Vegan Reflection: Jack Braunstein (’13)

Three weeks into the vegan experience, my body has adjusted to the lack of dairy. By this I mean that I forget what cheese tastes like. I have realized that for me physically, the jump from vegetarianism to veganism was not such a big one: my main dietary staples were unchanged and I didn’t feel any more fatigued than I usually do. I like food too much to watch the PETA videos depicting the wretched inhumanity of the dairy process which some of my fellow editors sent around, so I remained unchanged morally.

My mom was extremely understanding during this experiment: she cooked a multitude of mouthwatering dishes every day of the experiment. The meals she made were so good that they made me want to stay vegan forever. The most difficult part of the experiment was dessert. After a few days of the experiment, I noticed that most breads were vegan, but that cakes, cookies and other airy sweets were cooked with eggs. I spent about thirty percent of the experiment drooling with longing for cookies and ice cream.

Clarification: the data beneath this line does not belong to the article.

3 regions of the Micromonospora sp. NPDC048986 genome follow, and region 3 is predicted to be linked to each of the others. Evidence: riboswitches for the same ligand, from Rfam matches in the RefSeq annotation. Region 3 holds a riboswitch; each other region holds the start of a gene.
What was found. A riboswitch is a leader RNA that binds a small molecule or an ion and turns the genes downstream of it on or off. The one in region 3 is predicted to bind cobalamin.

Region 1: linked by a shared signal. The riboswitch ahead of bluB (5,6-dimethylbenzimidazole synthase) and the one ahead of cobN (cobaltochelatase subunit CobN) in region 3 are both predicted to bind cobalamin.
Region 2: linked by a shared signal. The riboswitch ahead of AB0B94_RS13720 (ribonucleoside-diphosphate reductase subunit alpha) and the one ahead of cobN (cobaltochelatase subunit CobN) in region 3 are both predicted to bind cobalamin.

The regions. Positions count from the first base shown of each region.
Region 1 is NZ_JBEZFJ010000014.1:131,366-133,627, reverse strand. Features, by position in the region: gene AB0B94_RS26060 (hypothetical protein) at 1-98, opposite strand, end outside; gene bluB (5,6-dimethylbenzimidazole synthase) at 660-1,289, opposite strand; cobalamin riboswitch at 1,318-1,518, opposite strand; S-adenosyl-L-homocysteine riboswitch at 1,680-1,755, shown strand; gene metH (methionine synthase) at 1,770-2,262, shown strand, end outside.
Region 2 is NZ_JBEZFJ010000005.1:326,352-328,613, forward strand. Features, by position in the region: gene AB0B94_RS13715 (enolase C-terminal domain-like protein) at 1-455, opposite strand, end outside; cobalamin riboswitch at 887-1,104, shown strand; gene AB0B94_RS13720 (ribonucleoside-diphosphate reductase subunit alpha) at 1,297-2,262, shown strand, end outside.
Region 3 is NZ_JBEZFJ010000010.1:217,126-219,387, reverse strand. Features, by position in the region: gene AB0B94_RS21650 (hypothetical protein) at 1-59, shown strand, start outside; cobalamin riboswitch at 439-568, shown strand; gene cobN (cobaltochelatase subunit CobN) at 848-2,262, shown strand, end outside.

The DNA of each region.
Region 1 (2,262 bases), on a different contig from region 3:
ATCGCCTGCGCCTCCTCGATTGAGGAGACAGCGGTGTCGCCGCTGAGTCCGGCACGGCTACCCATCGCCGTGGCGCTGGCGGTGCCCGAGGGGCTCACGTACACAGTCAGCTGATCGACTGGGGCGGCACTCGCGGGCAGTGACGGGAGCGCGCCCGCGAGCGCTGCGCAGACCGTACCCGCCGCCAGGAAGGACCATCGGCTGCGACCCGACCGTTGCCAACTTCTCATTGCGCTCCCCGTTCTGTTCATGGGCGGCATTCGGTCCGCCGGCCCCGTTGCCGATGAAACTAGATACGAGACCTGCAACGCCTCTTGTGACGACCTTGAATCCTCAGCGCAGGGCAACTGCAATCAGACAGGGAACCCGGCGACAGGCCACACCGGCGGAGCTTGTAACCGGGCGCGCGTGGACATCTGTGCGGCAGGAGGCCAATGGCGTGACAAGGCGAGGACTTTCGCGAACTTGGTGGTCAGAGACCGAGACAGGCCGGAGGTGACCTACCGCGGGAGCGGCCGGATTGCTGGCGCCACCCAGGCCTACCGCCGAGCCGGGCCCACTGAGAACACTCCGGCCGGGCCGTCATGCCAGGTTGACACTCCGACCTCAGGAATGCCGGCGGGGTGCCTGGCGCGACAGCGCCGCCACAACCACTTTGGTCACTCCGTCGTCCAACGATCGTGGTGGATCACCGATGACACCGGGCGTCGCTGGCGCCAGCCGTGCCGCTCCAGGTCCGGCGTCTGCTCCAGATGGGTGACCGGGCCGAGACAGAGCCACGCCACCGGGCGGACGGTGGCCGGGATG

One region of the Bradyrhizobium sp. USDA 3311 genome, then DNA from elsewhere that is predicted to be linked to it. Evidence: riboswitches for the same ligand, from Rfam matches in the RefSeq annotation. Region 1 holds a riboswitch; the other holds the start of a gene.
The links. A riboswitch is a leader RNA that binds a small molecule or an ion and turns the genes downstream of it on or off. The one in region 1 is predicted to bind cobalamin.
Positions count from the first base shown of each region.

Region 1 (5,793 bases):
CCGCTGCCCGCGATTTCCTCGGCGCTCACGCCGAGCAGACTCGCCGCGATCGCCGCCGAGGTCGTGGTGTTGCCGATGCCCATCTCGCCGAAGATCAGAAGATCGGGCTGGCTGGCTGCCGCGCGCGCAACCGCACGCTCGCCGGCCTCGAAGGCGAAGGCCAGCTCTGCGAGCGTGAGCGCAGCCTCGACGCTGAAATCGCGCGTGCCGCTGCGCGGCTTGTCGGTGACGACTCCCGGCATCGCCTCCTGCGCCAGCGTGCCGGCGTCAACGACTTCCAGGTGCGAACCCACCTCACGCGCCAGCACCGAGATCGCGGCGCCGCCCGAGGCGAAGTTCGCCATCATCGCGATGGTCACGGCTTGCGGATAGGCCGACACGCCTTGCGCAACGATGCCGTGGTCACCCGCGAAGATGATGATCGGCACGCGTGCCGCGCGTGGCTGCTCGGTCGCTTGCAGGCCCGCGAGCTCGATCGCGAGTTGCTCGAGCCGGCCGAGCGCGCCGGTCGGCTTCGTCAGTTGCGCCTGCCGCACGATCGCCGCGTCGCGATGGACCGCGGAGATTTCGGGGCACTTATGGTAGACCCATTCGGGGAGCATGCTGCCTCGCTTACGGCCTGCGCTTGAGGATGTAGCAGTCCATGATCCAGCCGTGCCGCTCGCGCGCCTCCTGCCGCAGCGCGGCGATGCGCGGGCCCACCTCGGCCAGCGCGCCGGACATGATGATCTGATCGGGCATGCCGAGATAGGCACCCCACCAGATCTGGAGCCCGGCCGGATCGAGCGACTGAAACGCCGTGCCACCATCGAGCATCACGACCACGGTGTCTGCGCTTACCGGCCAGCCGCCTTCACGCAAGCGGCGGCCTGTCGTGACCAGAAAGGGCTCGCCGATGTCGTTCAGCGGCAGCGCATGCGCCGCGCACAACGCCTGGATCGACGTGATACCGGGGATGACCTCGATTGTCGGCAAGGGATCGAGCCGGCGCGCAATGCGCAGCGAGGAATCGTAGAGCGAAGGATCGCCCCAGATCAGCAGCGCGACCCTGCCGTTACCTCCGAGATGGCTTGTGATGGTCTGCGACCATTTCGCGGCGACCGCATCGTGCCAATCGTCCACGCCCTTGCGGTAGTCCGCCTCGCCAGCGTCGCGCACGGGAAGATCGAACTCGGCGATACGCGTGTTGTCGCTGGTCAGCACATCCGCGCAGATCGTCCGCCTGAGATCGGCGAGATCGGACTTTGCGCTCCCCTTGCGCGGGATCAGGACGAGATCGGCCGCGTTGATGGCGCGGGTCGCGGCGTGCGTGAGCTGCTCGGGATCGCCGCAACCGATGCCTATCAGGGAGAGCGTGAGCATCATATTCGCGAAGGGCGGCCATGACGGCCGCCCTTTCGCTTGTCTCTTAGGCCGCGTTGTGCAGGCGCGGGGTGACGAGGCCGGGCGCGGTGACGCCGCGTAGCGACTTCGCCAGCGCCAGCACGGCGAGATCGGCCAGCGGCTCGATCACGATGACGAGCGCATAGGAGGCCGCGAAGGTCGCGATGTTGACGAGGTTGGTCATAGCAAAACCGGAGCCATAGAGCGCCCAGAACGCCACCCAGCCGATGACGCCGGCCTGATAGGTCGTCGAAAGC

Before the experiment, I thought vegans always held an air of pretentiousness over vegetarians. As if meat is not enough! But after three weeks of living lactose free, I see that it’s just another lifestyle choice, and does take serious commitment. I think I now have a glimpse into what it is like to me as a vegetarian from an omnivore’s perspective. It is impossible to fully understand a different lifestyle until one has lived it themselves, so come on, vegans: let’s share war stories! Remember that vegan cupcake? So dry! I stopped the experiment five days early because I was leaving for a trip to Israel and didn’t want to worry about anything more a “sim chonim” meal in the Middle East. But I’ll admit it: on Thursday, December 16, I stuck my finger into the icing of a chocolate cake.